24 Jan The March
“Where is my HAT!? I can’t go without my pink hat!” I shouted, stringing rainbow yarn through my sign.
“And if I can’t find my PINK hat, I can’t just wear a DIFFERENT-colored hat!”
I tore the mitten bench apart, then the closet, then the mitten bench again, and ran out the door hatless to join my family in the van.
After her swim class, my one-year-old daughter Ellie and I left the boys at the Y for their classes. On my way out, a dad noticed me struggling to buckle the Ergo carrier and offered to help. (Anyone who has Ergo’d their kids knows the solo back buckle is an impossible feat.)
Then we walked over to Crandall Park, where Enid Mastrianni pointed her megaphone at us and announced, “There’s the first baby of the Women’s March!”
This was Ellie’s second one. Last year it wasn’t so cold, and she was only a month old. My pocket was buzzing with texts from my mom urging me to keep the kids at home today. I turned it off.
As we marched, I heard a conversation behind me about pinkwashing and I felt self-conscious with my hot-pink-snowsuited bundle. The walkers came up next to me and said I was their hero for walking with a little one. One of the women offered me a hat, which I gladly accepted. (It was blue. And it kept my ears from turning blue. So, as it turns out, a different-colored hat is fine.)
One woman slipped on the ice, and everyone patiently helped her up. Women helped me on that patch of slippery ice, too — no awkwardness about whether touching a stranger is acceptable. Just care. I noticed a little boy who seemed alone, and I looked around for his mom. She was there, just a few steps back, and thanked me for looking out. It’s what we do.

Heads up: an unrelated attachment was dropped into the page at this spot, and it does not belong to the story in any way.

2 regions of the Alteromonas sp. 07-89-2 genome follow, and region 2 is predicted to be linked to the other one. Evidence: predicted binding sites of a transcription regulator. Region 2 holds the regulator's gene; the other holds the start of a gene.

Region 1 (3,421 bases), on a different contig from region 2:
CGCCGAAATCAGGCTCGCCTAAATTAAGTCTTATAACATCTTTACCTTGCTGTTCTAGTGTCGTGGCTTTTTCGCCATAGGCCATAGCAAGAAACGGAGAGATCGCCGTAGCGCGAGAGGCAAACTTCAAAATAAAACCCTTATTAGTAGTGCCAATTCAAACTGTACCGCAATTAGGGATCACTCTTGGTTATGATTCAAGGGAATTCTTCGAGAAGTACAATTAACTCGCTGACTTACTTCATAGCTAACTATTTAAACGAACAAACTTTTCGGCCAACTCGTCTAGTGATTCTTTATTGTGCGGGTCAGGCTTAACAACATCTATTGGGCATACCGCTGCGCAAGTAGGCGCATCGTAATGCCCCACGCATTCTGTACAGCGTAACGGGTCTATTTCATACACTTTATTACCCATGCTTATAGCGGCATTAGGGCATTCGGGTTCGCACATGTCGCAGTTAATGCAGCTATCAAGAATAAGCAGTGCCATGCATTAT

This is a theme. I read an article just that morning by Beth Berry on the website mother.ly titled, “In the absence of ‘the village,’ mothers struggle most.” The person who sent it to me was a mom I met in a cafe. She was eating alone with her baby, and I offered to hold the little one so she could enjoy her meal. We chatted, and found each other on Facebook later.
That moment was so important to me, because I vividly recall those first ventures out — most poignantly, the time I went out solo as a mother of two for the first time. Liz Wilcox took little Danny out of my arms so my back had a rest and I could eat something, and told me she remembered those days. I loved being able to do that for someone else.
The mother.ly article makes some good points about loneliness, feelings of inadequacy, and the pressure on parents these days, but I think that ‘village’ is there — maybe not as omnipresent as it once was, but it’s there. Just prior to the march, I messaged that mother:
“There is a tribe of mamas and you’ll find them now that you’re one of us. Sympathetic looks during grocery store meltdowns, telltale booger badges on the shoulder, someone understanding when you have to cancel a meeting because of a doctor appointment. People are more understanding and more willing to share their experiences than I ever would have imagined.”
After the march, as I breastfed Ellie in the library, surrounded by women I respect and admire, Lisa Adamson came over to hold Ellie’s chilly feet and warm her up, and offered to bring me hot cocoa.
I’m happy to report that the village is alive and well. Look up from your screaming toddler and you’ll see us smiling warmly at you.
Take a deep breath, mama.
We’ve all been there. And it’s going to be okay.